Bringing You Up to Speed on the Sandusky Case
Disclaimer: I am by no means a legal expert.
The last few weeks have certainly been busy with numerous last-minute legal filings and motions. But now the big day is here. The Jerry Sandusky legal proceedings are set to begin this morning. Below are six points to bring you up to speed on the happenings in Bellefonte:
1. Jury selection begins today.
Starting this morning, the prosecution and defense will attempt to find 12 men and women who claim that they’re impartial to Sandusky’s case. Legal parties will sift through 200 Centre County residents per day until the jury is filled or the judge decides to move the case elsewhere. Seating an unbiased jury will certainly be a tall task given the widespread media attention and strong Penn State affinities. There is no definitive timetable for this portion of the trial, it could take three days or could take three weeks.
2. The earliest the testimonial portion of the trial can begin is June 11th.
Although unlikely, if jury selection were only to take a few days, the trial would resume this upcoming Monday. A mid-late June trial start is more likely.
3. Live coverage will not be permitted from the courtroom.
This one’s a game-changer, as far as media coverage goes. Judge John Cleland has been friendly to us tech-savvy reporters up until this point, allowing live-tweeting and electronic story filing from the courtroom…until now. On Friday, several media organizations filed a motion requesting to use “verbatim accounts” in their reports. In response, the judge ruled that there will be no live coverage at all while court is in session. No tweeting, no filing or posting stories, no transmitting information from inside the courtroom from here on out. So basically, your timelines will be flooded with repetitive info around the lunch and dinner hours for the next month or so.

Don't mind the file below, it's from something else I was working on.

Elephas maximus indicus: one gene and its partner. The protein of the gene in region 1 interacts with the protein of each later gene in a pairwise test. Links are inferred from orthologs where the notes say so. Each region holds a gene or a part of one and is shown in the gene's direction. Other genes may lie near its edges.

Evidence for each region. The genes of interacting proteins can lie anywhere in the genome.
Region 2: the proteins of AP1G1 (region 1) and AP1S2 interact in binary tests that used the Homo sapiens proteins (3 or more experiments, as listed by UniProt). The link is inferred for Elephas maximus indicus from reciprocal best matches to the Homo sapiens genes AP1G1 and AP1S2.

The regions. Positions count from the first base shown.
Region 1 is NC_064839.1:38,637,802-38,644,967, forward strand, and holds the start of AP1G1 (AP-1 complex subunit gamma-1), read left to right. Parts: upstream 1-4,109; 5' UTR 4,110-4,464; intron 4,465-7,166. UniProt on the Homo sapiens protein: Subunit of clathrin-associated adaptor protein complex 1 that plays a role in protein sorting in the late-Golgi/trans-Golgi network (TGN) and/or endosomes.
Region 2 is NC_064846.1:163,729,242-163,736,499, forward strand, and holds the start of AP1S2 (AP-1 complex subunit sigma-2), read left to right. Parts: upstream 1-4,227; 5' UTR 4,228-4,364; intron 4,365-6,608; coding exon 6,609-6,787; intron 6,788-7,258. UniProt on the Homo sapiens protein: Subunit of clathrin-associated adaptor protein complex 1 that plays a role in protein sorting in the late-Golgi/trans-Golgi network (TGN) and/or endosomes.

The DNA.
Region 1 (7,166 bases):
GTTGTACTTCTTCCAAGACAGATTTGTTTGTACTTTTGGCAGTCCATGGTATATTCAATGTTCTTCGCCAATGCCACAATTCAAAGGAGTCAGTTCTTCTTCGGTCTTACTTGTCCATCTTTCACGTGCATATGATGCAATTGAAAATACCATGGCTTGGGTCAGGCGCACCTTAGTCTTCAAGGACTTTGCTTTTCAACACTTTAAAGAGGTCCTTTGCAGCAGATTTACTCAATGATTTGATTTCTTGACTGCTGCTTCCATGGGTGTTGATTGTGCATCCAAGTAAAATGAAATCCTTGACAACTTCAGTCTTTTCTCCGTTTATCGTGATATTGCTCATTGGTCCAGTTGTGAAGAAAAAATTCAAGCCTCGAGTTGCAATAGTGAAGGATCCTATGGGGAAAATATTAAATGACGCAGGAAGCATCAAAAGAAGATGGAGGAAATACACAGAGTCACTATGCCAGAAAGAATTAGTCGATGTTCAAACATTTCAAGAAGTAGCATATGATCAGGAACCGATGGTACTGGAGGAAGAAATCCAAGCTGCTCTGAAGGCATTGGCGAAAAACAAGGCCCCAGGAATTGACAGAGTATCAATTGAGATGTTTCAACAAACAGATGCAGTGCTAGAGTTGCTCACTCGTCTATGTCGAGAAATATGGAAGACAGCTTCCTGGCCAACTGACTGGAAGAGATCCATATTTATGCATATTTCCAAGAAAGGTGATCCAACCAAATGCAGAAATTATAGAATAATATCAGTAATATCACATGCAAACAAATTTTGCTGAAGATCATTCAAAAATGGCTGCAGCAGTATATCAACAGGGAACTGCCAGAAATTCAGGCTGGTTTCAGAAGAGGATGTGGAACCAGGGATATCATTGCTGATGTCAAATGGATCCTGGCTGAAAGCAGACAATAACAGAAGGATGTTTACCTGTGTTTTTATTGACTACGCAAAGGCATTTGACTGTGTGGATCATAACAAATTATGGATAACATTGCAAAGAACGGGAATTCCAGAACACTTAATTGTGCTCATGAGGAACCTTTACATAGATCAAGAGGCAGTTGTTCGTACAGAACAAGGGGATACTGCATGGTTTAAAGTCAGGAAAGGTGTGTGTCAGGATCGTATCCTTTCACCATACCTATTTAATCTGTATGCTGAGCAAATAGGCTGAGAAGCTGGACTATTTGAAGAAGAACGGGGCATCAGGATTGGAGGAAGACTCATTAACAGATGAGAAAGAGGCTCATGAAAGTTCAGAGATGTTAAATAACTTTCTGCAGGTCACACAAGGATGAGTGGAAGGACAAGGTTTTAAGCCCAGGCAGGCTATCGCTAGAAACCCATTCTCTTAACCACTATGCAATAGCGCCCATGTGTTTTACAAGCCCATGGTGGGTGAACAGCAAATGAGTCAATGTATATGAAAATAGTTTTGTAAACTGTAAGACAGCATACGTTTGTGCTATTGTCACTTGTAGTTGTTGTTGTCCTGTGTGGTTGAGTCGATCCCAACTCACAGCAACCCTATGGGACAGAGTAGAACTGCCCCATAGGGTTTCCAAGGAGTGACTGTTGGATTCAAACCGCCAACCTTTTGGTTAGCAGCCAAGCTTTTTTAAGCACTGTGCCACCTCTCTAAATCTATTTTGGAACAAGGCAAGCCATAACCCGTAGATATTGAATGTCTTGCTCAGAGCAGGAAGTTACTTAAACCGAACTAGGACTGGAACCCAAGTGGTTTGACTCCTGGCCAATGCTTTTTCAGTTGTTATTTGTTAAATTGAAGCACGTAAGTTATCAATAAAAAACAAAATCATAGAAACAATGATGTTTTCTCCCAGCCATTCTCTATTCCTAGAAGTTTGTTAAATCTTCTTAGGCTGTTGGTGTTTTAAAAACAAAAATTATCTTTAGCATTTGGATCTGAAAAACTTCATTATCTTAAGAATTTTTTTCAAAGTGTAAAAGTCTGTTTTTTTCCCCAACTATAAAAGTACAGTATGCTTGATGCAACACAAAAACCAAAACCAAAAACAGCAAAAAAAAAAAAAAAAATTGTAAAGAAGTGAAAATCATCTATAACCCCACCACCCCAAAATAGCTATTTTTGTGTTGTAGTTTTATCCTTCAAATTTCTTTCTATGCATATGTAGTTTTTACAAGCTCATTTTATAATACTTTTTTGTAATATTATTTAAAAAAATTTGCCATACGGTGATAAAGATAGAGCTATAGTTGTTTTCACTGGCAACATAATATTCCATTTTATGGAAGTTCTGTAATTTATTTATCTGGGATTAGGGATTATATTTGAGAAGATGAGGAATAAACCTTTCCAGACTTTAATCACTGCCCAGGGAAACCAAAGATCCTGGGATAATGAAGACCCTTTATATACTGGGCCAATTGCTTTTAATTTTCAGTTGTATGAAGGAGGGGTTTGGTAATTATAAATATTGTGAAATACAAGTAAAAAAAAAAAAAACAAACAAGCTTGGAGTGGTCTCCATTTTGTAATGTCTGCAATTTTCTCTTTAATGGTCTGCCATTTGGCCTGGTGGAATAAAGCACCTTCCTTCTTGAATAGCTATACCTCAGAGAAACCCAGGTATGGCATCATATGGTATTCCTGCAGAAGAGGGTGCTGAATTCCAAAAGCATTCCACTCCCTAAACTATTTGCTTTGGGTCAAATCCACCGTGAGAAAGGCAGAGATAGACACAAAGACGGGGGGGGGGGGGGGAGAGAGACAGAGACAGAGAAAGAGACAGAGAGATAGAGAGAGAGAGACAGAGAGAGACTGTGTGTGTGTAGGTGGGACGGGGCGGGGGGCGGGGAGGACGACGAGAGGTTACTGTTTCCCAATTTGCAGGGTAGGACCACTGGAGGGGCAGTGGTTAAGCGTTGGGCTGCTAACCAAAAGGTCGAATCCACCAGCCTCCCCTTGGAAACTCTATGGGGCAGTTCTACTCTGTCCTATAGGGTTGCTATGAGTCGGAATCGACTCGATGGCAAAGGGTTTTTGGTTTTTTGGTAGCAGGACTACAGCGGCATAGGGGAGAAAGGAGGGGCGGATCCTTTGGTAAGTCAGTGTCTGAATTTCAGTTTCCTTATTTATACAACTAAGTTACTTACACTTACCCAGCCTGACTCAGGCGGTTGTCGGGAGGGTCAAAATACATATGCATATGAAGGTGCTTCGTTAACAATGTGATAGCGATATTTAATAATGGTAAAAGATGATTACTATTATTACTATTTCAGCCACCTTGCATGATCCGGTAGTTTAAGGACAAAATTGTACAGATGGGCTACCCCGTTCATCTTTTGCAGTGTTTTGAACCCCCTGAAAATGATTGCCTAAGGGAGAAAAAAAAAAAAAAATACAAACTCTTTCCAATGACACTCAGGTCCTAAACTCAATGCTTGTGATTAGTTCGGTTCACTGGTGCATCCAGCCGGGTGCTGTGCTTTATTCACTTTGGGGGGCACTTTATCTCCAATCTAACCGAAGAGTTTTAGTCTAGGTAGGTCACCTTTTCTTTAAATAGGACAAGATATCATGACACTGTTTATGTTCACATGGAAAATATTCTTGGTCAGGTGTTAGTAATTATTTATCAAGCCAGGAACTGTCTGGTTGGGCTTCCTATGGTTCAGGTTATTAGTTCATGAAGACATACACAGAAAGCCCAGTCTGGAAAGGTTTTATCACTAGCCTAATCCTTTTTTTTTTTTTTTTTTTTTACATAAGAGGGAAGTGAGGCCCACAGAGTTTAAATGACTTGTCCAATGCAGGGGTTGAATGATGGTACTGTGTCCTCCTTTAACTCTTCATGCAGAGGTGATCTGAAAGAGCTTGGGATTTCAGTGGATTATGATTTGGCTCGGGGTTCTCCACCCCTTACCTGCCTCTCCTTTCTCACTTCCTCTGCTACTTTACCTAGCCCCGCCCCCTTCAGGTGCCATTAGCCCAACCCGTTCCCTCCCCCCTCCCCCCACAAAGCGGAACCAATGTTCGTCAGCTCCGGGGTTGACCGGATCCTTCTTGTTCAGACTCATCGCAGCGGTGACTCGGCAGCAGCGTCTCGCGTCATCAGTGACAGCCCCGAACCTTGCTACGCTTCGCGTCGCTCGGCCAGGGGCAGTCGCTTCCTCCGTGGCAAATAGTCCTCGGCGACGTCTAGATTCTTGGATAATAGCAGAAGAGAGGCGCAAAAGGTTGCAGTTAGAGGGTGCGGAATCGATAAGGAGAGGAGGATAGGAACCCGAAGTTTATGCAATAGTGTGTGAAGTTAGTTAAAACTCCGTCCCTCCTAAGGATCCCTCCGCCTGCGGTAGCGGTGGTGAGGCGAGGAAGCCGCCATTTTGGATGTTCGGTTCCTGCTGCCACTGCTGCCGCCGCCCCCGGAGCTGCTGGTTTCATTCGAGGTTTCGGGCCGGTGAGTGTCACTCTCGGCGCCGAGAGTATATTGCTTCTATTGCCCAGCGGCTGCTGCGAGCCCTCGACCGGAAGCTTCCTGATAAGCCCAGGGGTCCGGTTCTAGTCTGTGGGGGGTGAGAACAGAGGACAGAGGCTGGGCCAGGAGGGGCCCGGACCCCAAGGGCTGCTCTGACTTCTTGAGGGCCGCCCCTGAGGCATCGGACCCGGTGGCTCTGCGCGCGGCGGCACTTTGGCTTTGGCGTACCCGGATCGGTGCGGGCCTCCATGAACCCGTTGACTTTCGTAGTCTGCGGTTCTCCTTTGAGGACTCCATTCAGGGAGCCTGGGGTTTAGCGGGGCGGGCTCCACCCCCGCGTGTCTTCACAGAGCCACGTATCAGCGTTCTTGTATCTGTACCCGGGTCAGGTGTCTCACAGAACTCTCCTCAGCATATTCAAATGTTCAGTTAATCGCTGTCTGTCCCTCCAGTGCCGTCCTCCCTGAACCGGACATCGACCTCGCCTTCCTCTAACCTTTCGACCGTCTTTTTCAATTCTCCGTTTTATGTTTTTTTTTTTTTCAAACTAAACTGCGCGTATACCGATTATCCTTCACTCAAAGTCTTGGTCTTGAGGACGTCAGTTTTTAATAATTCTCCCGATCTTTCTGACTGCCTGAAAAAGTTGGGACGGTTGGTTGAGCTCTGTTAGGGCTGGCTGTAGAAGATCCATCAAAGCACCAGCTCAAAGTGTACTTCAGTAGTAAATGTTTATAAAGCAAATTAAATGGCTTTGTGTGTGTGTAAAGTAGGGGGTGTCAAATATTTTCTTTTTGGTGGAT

4. You can go to the Jerry Sandusky trial. Not kidding.
When the trial continues after jury selection, 85 members of the public are allowed to sit in on the proceedings each day. People are permitted courtroom access on a first-come, first-serve basis.
5. How long will the trial last?
Like the jury selection timetable, there’s no sure way of telling how long testimony will last. Lead prosecutor Joseph McGettigan has said after a previous hearing that he expects the trial to last longer than two weeks. With the vast amount of victims and witnesses — not to mention the amount of deliberation it takes to reach individual verdicts on 52 counts — this trial could easily stretch into July.
6. What happens after the trial?
I wish I could say that things will settle down once Jerry Sandusky’s verdict is met, but that simply isn’t the case. This summer’s trial is just one of three shoes to drop.
After the trial, comes the unveiling of Louis Freeh’s internal investigation. Freeh’s anticipated report should unearth any corruption within the Penn State administration. That report is expected before the beginning of the fall semester.
Similarly, the trial regarding Tim Curley and Gary Schultz should also occur sometime in early Fall. These events should provide significant revelations on exactly how secretive the then Penn State administration was. Throw in Mike McQueary and Graham Spanier lawsuits, add numerous expected civil cases, and only one thing becomes clear:
This thing is far from over.
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